Israel psychiatry professor Dr. Michal Schnaider Beeri has given people around the world hope through her trailblazing research in the area of preventing the onset of dementia and Alzheimer's disease in the general population.
Beeri, who heads the Sagol Neuroscience Research Center at Sheba Medical Center near Tel Aviv, focuses her research on diabetes as a risk factor for dementia and Alzheimer's, and how lifestyle, blood, and genetic factors affect the greater brain and cognitive impairment of people
She traveled to Chicago in the spring and did an email interview with
during her stay.
: How did you become interested in the field of Alzheimer's disease and dementia?
Dr. Michal Shnaider Beeri: My grandfather who I loved very much was eating lunch and got confused between his fish and lemon and tried to eat the lemon. That is when my grandma explained to me that he has Alzheimer's disease. The pain stays with me to this day. I have probably seen thousands of patients through our research, and every time I hope to feel less pain, but it does not go away. I [identify] with the cause and devote my career to contribute to stopping this disease.
Are there any predictors of who is more likely to develop Alzheimer's or dementia?
The strongest predictors for Alzheimer's and dementia are ones that we cannot alter-age, (being) female, and the APOE 4 genotype. However, in addition, there are risk factors that are modifiable and include type 2 diabetes…physical inactivity, and obesity.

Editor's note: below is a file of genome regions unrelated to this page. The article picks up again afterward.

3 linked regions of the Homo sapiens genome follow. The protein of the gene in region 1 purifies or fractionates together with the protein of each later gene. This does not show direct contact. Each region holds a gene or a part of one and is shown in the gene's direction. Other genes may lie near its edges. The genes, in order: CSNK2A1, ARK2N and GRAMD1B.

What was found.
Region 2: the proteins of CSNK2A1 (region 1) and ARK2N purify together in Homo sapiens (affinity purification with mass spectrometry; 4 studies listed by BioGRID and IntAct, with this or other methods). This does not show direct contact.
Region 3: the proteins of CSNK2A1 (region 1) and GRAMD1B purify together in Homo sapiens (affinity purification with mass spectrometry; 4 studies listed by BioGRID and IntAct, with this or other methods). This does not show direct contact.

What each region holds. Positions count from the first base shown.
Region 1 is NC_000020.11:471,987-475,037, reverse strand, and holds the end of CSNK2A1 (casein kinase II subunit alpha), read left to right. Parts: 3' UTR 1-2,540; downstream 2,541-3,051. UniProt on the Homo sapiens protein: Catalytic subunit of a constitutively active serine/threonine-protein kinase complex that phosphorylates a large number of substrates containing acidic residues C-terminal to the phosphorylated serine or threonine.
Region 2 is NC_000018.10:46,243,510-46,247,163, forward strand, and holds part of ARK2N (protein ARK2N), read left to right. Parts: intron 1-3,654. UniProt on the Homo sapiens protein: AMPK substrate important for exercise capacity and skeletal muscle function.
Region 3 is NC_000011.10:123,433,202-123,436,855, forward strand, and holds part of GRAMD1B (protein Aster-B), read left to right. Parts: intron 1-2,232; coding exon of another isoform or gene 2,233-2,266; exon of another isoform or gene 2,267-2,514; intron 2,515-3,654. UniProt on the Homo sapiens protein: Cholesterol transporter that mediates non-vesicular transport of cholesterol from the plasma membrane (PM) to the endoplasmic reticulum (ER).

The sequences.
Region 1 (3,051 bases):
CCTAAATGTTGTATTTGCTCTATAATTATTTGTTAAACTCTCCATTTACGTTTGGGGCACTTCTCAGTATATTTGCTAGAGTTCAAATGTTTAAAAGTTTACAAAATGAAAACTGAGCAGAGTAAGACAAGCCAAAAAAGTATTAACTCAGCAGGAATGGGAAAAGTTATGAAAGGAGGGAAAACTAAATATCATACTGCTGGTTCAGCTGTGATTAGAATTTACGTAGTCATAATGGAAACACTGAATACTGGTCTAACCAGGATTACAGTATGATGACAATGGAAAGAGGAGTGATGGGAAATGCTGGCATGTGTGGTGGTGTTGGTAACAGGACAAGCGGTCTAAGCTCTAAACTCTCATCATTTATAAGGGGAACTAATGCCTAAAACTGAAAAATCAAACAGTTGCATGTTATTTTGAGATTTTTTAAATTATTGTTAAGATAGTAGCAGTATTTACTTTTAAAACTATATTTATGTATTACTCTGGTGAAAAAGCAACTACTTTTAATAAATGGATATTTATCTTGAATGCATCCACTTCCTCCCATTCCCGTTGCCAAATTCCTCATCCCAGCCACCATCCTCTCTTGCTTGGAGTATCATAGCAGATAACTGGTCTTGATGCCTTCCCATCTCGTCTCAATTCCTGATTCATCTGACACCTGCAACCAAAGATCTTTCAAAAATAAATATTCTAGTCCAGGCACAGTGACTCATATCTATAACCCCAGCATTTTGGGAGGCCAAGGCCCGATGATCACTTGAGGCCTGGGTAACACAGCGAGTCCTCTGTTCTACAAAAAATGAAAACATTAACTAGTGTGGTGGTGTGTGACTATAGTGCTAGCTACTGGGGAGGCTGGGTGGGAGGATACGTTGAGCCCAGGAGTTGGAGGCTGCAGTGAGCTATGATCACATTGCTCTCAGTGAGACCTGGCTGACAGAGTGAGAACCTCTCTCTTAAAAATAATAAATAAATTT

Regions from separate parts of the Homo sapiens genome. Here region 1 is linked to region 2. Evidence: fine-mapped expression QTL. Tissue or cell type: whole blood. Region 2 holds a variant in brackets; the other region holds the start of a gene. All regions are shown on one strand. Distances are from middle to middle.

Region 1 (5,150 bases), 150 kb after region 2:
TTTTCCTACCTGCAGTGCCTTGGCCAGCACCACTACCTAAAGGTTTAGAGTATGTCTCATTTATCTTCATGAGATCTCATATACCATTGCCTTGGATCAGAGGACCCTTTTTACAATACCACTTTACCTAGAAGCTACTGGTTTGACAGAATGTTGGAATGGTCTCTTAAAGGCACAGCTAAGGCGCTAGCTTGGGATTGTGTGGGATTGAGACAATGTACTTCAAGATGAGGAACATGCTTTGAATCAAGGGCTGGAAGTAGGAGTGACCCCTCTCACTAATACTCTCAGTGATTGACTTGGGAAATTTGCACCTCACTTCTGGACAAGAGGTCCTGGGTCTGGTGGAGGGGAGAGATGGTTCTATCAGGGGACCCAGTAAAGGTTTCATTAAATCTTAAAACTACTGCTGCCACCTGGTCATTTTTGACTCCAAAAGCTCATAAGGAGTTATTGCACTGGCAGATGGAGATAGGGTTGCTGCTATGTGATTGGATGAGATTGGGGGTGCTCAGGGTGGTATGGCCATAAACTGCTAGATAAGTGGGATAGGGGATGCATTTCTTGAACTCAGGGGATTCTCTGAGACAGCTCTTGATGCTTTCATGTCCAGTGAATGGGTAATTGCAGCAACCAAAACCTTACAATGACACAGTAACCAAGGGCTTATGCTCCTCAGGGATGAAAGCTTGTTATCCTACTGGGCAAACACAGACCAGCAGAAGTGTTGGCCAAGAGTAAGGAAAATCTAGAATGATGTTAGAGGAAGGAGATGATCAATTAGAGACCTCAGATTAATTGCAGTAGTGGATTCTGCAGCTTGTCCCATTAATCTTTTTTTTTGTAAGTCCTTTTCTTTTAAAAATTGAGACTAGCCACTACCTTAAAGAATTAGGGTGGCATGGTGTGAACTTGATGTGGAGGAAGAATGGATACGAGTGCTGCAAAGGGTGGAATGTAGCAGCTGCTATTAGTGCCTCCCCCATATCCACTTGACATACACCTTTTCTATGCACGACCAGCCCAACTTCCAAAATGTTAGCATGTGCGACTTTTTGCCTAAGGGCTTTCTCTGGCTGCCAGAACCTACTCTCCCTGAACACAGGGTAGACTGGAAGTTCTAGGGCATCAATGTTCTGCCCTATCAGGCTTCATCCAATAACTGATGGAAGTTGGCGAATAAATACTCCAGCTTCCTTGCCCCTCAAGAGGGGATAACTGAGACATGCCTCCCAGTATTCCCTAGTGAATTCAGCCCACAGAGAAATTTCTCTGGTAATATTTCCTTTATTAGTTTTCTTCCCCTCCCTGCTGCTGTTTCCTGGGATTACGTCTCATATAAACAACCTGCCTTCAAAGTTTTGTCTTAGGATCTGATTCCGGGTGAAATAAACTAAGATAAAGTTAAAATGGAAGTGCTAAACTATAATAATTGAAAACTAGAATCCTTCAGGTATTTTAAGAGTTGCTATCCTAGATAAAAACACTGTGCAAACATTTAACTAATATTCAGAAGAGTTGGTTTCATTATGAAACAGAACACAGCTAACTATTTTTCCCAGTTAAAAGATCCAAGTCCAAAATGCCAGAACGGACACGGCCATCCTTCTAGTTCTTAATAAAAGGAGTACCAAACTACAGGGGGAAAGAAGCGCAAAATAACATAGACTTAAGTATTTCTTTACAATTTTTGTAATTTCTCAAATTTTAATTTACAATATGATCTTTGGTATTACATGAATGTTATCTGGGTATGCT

Can you explain how physical and cognitive activity may possibly slow the progression of Alzheimer's?
Observational studies consistently show that individuals who maintain physical activity are at lower risk of developing the disease. Similarly, people with [less] education, with jobs that require less cognitive activity, or who simply perform less cognitive activity during life have a higher risk of developing dementia.
To conclude that increasing physical and cognitive activity improves the course of decline and delay diagnosis can only be done through a clinical trial, where half people will have an intervention with physical/cognitive activity and the other half (the control group) will not. There are some such studies ongoing, and the initial results indeed suggest that such interventions may slow the course of cognitive decline, but a lot more has to be done.
What have you found in your research that links diabetes to Alzheimer's disease?
We have shown that diabetes in midlife is associated with a [larger] risk of developing dementia at old age, that poor glycemic control over time is associated with greater cognitive impairment, and that there are certain genes, such as the haptoglobin gene, that affect these relationships in a way that people who carry a specific type of the gene seem to have particularly high brain vulnerability to poor glycemic control.
How far down the road do you believe we are from a cure to Alzheimer's?
It is not easy to say as, unfortunately, so many medications tested in the last decade have failed. I can say that the National Institutes of Health has put prevention as a primary goal, which is what our group›s research is focusing on. This is because the pathology of Alzheimer's disease begins 20-30 years before the disease shows its first clinical signs and we believe that stopping this process early on may impede its development altogether.